Elementary school is a class system graduated upon age. Everyone knows this and suffers from it to this very day. One day, this social stratification was upended when a student from Mexico came to our class and stayed. He was ten years old and knew little English, but he could make a really nifty gun with his hand. He used TWO fingers for the barrel and said, “Pow-pow!” Not, the usual “bang-bang” or the index fingered barrel as we typical USA kids had been doing. His name was José, he always smiled and when he was with us on the playground, I never once had an encounter with a bully. I thought that he was the neatest kid I had ever met. I learned to say, si, gracias, amigo and pow-pow. I was becoming multi-cultural and class indeterminate. Only in America!

One must remember that this was in the time of President Eisenhower and the country was slowly coming out of the post-War economic doldrums. My school had recently been built in the modern brick façade, one-story, small window category that used tons of hydrocarbons to keep it warm in the Colorado winter. Of course, this was beyond my pay grade at the time. I was not aware of the physical plant and the maintenance of it, as I am now. I did “see” a janitor now and then, but he (they were stereotypically “he”) was faceless and therefore rendered unmemorable. This also applied to the kitchen staff, unless one wished a second helping of mashed potatoes. The only important people in my academic life were the teachers and the principal (who was God and the devil rolled into one). I had learned of the anonymity of the service sector and the hierarchy of rulers. I had already understood the tyranny of leadership from my service-retired father, so I knew when to jump and how high. I was rolling right along, educationally speaking. I made it out of first grade and my father made it out of Aurora. I started second grade in Denver.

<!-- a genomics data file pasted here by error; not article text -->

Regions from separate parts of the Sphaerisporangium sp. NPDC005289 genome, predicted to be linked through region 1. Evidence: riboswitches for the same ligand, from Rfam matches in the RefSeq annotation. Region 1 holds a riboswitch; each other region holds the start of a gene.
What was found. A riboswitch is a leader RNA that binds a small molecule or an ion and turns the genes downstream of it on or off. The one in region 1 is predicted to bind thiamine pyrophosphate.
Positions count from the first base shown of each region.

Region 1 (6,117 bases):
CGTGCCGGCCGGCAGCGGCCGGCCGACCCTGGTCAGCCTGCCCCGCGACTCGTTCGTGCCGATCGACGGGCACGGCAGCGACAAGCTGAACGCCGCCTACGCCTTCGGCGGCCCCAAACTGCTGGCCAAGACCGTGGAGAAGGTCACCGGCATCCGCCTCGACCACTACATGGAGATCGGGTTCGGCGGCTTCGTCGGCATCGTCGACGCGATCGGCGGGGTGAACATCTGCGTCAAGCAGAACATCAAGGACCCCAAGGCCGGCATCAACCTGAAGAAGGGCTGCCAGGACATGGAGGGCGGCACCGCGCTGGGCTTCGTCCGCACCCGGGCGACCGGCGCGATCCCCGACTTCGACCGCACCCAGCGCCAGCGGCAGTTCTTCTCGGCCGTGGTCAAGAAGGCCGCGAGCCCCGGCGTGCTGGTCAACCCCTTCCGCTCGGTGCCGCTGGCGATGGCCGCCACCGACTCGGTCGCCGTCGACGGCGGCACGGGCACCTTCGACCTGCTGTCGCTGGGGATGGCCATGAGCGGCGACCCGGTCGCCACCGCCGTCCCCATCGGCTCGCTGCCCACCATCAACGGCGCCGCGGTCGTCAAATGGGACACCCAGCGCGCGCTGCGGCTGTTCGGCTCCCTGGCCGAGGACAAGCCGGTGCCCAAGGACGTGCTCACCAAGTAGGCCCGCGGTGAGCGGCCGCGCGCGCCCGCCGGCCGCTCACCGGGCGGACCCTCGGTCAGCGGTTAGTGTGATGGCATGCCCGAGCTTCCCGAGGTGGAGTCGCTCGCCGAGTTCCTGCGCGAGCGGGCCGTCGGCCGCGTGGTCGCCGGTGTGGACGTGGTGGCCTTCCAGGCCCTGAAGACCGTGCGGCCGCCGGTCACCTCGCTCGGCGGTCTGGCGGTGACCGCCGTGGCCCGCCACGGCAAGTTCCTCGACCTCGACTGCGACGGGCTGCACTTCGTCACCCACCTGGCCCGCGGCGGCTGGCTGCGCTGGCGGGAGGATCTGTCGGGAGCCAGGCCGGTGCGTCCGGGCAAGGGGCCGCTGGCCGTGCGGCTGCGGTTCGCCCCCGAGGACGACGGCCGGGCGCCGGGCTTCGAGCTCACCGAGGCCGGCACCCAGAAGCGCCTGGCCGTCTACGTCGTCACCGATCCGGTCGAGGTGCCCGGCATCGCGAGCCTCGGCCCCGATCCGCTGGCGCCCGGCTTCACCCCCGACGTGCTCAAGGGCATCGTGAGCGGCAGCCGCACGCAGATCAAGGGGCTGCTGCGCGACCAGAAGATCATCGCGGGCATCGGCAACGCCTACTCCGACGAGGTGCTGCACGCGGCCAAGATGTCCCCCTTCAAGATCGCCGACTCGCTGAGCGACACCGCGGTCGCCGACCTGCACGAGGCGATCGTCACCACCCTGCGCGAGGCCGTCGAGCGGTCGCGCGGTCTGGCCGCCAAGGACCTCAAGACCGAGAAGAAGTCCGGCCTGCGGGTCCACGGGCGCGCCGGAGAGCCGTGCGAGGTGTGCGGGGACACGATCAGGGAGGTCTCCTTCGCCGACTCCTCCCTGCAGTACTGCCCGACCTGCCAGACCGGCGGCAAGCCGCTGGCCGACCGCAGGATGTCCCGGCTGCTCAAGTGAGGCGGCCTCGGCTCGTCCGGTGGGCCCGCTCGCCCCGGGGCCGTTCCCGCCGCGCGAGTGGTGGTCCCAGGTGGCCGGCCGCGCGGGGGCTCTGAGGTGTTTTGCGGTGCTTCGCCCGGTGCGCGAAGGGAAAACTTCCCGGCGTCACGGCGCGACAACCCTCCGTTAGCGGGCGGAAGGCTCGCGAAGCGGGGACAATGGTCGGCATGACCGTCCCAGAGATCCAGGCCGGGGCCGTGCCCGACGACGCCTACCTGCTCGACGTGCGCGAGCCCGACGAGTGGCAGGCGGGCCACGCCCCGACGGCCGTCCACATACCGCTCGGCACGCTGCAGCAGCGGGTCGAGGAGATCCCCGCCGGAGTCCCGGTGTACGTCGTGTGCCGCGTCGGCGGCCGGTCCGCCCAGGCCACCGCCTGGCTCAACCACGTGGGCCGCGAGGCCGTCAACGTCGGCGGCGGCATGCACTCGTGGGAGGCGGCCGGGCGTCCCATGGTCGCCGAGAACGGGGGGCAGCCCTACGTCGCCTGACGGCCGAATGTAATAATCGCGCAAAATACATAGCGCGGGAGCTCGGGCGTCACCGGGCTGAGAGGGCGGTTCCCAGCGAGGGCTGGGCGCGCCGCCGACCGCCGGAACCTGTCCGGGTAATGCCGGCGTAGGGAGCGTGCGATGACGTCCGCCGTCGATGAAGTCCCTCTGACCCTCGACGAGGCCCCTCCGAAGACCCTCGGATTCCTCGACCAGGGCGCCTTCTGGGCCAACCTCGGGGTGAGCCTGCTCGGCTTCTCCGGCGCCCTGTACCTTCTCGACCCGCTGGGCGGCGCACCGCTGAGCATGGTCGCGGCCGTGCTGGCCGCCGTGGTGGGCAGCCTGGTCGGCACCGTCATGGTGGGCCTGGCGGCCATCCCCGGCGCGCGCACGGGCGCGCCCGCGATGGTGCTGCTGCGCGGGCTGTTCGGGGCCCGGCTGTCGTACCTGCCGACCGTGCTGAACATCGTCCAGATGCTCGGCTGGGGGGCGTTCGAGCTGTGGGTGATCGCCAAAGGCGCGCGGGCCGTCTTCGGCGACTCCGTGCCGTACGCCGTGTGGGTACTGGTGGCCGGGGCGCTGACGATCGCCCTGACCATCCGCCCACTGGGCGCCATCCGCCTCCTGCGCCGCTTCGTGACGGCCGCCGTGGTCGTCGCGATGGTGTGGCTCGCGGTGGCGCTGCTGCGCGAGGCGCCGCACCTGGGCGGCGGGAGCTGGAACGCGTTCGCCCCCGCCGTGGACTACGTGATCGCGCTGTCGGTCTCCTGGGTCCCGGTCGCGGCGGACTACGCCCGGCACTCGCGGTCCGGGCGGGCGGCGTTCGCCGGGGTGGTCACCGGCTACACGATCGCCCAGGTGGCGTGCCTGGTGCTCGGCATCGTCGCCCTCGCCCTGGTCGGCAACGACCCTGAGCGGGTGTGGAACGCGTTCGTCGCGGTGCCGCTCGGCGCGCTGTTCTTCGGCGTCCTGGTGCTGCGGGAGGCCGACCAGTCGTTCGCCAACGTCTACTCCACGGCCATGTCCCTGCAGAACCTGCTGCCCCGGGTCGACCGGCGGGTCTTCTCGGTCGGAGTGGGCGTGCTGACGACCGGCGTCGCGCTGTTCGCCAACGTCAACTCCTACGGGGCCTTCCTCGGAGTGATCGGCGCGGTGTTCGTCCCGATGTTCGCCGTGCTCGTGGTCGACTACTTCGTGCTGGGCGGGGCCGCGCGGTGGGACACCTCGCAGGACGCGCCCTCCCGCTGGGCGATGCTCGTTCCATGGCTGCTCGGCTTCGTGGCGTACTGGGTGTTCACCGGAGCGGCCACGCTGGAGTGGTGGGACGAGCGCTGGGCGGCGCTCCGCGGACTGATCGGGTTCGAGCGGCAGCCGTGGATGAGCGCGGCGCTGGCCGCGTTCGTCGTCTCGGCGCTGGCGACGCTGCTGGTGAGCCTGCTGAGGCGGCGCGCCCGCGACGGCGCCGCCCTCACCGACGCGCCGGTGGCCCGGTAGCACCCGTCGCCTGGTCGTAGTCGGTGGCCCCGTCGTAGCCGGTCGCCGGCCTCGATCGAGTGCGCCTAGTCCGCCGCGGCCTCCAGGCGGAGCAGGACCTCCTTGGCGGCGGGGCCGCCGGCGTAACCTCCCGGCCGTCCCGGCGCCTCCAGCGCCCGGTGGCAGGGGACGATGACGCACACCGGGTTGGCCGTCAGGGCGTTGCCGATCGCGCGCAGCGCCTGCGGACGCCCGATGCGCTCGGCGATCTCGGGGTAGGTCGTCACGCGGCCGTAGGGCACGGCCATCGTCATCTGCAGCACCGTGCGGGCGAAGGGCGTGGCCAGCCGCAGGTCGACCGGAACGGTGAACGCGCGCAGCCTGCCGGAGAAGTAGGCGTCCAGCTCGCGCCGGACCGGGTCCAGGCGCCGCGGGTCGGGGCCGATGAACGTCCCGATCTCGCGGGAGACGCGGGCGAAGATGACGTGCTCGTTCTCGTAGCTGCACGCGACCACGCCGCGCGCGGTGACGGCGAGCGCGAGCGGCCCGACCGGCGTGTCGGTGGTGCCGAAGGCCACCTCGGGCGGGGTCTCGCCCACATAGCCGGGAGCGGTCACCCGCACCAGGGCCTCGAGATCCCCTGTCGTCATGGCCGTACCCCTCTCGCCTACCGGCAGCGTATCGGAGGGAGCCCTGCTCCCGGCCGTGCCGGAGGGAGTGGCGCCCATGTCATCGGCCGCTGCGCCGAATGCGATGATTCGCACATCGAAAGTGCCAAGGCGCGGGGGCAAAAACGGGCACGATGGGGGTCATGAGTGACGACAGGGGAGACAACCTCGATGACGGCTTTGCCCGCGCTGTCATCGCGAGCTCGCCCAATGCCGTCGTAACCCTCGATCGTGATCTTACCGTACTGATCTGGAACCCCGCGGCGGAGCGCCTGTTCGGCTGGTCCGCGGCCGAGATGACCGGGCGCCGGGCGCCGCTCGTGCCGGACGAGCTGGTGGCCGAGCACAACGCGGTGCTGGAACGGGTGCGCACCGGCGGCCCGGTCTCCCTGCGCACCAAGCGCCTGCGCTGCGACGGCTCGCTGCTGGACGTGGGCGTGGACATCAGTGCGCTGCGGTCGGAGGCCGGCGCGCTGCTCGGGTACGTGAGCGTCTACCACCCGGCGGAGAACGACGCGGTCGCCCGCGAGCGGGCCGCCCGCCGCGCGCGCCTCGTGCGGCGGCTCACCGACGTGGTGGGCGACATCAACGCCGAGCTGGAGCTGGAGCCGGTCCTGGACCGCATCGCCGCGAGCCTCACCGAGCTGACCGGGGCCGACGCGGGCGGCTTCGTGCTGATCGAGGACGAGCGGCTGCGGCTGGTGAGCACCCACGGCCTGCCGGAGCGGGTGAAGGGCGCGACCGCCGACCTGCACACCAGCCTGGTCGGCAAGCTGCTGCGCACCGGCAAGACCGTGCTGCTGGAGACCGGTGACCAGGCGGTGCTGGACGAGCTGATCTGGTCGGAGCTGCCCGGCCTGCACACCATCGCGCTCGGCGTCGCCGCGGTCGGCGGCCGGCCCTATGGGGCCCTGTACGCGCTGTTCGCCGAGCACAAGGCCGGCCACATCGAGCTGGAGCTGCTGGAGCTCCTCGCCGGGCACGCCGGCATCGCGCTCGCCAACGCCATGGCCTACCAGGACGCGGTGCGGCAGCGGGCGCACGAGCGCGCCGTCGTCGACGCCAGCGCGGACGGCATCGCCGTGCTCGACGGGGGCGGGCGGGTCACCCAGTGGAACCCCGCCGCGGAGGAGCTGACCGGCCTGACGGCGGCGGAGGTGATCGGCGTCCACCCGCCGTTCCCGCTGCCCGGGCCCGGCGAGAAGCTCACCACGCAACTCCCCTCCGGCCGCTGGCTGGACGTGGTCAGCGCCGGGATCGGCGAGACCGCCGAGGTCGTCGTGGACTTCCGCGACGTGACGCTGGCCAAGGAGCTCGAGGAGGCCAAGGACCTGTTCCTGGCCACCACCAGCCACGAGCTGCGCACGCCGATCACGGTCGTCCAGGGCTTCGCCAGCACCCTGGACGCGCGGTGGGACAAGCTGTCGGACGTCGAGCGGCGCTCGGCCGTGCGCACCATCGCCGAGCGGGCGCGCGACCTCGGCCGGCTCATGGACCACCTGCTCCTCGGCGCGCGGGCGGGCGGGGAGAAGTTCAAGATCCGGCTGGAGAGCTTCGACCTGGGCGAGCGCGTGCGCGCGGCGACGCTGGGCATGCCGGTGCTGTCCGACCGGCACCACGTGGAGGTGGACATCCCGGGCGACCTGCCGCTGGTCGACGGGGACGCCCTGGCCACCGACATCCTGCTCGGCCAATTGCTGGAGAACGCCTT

So far, I had been to three different schools and I was only seven years old. I was an academic pro by then. Plus, I had become a good judge of character—at least little kid character—and knew when to hold, fold or run away. This is about the time I needed glasses or my educational career would be completely ruined. Some enterprising member of my new school’s administration, in consultation with my new schoolteacher, came to the conclusion that my grades might be slipping due to my inability to see the blackboard. Voilà! Mr. Holmes would have been very proud. Also, I was having trouble following instruction and was sent (with parental permission) to a social worker, much to the chagrin of the aforesaid parental. Whispers around me from these savants of early childhood education suggested that I might be having “problems at home”. My father insisted that this could not be the case, with a shaking fist in my face. I went alone by bus, into downtown Denver. When I arrived at the building, I looked at inkblots and put puzzles together, talked with a very nice man in a tie and was sent home. I had ascertained my psycho/social relationship with the predominate culture. I never told him that I hated my glasses, because they were the mark of Cain, as far as I was concerned. This was parentally verboten, too.  I totally knew that from then on, I’d get my ass whipped quite often and called “Four eyes!” Therefore, I developed an almost sixth sense for ally identification and a wicked sense of humor. Hey! I had to protect my scrawny ass one way or another and I chose both. I became an adapter.